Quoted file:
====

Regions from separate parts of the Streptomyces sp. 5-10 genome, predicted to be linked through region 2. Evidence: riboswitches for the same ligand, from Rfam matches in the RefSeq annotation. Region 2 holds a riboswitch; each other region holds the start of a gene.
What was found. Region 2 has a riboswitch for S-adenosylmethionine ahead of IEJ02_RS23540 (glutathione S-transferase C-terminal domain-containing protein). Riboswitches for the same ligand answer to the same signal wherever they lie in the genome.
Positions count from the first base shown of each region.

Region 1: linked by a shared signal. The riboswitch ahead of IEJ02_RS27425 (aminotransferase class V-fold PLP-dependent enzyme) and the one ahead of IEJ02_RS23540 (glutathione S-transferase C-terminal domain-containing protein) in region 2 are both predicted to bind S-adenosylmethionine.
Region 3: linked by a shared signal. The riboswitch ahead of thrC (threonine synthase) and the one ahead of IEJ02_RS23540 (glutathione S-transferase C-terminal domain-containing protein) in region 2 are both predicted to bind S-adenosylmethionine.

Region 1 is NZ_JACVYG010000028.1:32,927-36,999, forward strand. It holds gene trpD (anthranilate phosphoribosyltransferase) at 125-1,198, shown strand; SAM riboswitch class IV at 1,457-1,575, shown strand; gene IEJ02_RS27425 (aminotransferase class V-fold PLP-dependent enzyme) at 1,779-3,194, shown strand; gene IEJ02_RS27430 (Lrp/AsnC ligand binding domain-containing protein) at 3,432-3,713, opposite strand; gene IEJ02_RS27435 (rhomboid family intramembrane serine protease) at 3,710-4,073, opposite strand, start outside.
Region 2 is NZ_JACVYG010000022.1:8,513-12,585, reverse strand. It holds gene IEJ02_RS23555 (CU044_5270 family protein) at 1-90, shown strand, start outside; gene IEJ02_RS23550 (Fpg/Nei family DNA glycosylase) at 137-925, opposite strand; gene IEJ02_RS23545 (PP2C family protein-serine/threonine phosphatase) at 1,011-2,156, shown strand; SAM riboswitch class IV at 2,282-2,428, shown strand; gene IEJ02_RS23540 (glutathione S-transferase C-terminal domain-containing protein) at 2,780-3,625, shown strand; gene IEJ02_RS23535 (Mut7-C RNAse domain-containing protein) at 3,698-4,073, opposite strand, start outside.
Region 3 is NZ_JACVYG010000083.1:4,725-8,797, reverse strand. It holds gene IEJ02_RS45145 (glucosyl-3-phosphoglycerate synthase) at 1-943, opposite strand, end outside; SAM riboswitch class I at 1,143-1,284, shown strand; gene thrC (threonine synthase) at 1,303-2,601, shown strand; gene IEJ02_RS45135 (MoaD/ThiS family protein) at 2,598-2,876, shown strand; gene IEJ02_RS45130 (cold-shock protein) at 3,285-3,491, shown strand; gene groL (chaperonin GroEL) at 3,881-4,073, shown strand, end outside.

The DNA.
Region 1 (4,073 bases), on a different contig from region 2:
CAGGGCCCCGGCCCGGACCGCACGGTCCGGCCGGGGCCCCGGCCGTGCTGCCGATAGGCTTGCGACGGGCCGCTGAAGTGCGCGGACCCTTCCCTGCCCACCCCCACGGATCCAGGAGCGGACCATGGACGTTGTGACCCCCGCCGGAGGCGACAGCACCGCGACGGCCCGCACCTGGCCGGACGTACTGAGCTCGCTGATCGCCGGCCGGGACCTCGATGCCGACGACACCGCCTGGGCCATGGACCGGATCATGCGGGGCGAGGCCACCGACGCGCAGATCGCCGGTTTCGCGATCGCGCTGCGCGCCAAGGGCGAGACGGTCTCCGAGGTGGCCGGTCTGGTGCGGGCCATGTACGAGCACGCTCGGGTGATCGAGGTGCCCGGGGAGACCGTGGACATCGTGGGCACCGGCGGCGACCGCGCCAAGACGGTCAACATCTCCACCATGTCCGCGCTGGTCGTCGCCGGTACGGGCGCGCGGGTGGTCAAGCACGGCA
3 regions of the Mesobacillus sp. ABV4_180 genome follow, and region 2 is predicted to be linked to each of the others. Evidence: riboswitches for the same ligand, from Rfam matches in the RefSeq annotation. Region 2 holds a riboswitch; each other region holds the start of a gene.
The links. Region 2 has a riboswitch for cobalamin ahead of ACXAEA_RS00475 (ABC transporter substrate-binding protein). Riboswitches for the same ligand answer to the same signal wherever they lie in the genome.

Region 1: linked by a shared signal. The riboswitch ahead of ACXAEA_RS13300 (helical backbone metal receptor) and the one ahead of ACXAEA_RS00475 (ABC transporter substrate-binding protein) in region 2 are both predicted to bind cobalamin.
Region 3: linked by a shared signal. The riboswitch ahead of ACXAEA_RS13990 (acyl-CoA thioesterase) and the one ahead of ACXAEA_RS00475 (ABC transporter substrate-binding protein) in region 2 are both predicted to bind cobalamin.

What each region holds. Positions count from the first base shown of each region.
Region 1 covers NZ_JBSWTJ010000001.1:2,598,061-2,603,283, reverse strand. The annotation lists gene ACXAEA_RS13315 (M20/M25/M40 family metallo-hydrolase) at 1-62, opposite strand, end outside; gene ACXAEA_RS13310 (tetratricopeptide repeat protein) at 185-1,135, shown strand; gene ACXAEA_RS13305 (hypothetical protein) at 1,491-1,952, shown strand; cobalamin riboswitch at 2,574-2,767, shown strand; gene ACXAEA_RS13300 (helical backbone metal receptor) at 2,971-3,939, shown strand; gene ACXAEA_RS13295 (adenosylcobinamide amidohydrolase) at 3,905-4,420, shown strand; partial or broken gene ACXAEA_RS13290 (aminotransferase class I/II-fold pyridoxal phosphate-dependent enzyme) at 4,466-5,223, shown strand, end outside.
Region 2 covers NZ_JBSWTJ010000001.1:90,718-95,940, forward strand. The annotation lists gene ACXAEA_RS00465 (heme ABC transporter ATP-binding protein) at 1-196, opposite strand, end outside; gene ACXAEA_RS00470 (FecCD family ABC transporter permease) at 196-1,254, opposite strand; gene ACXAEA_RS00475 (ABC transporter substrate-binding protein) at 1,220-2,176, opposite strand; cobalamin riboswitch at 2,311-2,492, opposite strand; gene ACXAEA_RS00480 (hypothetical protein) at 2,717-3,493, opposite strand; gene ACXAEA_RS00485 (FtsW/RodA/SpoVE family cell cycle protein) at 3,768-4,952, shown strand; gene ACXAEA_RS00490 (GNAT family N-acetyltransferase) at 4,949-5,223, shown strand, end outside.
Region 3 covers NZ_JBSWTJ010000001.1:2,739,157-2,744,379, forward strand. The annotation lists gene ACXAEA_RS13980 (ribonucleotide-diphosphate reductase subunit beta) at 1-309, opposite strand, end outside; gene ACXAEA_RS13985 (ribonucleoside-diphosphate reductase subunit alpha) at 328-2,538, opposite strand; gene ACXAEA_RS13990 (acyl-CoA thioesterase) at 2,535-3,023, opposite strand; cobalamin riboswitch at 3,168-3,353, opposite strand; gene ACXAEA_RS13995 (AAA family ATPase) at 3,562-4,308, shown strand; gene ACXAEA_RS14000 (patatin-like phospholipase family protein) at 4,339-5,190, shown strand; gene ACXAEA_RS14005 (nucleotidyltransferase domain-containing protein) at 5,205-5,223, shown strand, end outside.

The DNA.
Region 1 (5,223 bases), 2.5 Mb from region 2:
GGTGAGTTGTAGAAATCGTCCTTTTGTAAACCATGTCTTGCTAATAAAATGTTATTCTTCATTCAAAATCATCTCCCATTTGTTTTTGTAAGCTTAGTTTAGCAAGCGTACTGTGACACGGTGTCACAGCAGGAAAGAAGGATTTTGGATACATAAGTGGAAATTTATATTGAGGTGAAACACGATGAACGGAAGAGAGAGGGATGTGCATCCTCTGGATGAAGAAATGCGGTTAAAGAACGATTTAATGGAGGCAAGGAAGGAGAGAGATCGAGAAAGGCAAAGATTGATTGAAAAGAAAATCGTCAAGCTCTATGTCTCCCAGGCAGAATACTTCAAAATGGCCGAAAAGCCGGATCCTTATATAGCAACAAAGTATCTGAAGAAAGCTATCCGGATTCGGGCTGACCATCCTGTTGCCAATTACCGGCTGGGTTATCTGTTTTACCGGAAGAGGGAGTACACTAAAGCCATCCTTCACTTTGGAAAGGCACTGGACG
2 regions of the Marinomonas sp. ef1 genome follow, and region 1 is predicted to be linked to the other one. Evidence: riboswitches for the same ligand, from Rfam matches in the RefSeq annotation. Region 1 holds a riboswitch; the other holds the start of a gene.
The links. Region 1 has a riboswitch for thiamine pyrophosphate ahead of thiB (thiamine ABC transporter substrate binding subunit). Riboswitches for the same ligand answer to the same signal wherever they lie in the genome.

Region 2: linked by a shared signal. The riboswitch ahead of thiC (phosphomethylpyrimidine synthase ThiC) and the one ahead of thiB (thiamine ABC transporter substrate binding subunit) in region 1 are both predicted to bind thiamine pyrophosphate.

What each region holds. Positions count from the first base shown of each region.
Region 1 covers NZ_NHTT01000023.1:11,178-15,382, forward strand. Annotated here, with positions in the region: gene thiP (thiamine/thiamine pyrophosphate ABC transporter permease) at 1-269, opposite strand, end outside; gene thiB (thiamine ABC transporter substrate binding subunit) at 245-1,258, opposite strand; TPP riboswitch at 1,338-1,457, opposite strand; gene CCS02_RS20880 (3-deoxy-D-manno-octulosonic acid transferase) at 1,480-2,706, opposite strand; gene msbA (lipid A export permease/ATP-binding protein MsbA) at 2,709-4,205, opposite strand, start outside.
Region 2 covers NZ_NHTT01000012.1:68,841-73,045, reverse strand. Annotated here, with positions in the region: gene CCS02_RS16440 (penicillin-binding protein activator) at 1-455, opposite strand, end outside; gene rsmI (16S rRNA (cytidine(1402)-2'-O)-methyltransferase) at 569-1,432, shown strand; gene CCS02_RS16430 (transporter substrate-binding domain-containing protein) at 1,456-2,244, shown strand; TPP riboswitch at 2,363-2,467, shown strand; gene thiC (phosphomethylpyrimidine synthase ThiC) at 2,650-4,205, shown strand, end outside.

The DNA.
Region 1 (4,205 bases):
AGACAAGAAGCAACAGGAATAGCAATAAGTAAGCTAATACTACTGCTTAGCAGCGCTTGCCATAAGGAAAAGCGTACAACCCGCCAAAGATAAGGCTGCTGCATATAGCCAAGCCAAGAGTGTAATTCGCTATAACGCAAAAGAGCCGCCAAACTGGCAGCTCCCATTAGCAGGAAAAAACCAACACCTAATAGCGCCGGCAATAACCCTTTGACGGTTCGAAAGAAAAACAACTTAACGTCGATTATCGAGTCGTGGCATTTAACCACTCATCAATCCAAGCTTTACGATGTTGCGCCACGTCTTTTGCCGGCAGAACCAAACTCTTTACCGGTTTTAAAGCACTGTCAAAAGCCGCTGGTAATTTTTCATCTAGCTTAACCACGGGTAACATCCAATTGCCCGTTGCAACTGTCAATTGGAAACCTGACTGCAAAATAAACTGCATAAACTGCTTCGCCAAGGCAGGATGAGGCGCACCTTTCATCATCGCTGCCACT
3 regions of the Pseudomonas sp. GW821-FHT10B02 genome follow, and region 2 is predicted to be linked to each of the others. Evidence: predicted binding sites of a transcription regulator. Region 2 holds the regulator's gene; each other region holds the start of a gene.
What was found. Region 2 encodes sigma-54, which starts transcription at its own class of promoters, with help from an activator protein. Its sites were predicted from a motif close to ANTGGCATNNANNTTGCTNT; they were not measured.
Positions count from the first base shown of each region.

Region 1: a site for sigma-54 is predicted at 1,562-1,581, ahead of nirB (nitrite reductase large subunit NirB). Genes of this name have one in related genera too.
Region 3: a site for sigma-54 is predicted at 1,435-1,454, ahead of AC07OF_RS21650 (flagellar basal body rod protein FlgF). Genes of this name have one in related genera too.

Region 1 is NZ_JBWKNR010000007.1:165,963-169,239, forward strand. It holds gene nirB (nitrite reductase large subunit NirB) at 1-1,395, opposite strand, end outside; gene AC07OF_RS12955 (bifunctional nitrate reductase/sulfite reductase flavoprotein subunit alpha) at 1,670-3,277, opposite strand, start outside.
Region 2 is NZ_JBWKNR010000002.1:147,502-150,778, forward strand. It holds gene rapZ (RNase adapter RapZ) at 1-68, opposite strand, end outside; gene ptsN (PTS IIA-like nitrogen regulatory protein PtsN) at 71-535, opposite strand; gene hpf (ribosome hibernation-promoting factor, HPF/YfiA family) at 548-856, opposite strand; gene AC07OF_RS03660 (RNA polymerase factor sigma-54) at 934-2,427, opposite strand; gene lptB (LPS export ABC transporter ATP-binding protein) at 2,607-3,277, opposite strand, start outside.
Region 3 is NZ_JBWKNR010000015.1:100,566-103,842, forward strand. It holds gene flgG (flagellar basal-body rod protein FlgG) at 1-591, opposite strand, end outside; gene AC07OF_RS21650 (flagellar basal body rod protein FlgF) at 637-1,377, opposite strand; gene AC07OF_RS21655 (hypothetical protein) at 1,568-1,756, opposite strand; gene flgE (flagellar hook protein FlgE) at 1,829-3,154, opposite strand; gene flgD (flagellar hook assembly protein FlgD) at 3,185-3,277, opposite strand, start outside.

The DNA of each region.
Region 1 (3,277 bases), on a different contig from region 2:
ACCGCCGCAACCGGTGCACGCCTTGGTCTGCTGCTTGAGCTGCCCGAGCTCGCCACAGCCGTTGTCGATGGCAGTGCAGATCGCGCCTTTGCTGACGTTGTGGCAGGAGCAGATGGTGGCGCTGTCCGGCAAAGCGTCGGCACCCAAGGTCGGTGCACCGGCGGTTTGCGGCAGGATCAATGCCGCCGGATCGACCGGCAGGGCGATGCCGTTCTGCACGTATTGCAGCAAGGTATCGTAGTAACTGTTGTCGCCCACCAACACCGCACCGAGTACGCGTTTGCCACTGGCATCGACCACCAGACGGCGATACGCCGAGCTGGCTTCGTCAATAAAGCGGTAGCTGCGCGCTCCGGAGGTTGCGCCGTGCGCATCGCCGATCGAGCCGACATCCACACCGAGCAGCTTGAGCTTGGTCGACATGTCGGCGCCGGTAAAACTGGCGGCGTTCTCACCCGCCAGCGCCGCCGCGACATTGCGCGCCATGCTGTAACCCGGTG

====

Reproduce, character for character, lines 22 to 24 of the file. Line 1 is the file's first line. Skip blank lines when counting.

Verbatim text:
GGTGAGTTGTAGAAATCGTCCTTTTGTAAACCATGTCTTGCTAATAAAATGTTATTCTTCATTCAAAATCATCTCCCATTTGTTTTTGTAAGCTTAGTTTAGCAAGCGTACTGTGACACGGTGTCACAGCAGGAAAGAAGGATTTTGGATACATAAGTGGAAATTTATATTGAGGTGAAACACGATGAACGGAAGAGAGAGGGATGTGCATCCTCTGGATGAAGAAATGCGGTTAAAGAACGATTTAATGGAGGCAAGGAAGGAGAGAGATCGAGAAAGGCAAAGATTGATTGAAAAGAAAATCGTCAAGCTCTATGTCTCCCAGGCAGAATACTTCAAAATGGCCGAAAAGCCGGATCCTTATATAGCAACAAAGTATCTGAAGAAAGCTATCCGGATTCGGGCTGACCATCCTGTTGCCAATTACCGGCTGGGTTATCTGTTTTACCGGAAGAGGGAGTACACTAAAGCCATCCTTCACTTTGGAAAGGCACTGGACG
2 regions of the Marinomonas sp. ef1 genome follow, and region 1 is predicted to be linked to the other one. Evidence: riboswitches for the same ligand, from Rfam matches in the RefSeq annotation. Region 1 holds a riboswitch; the other holds the start of a gene.
The links. Region 1 has a riboswitch for thiamine pyrophosphate ahead of thiB (thiamine ABC transporter substrate binding subunit). Riboswitches for the same ligand answer to the same signal wherever they lie in the genome.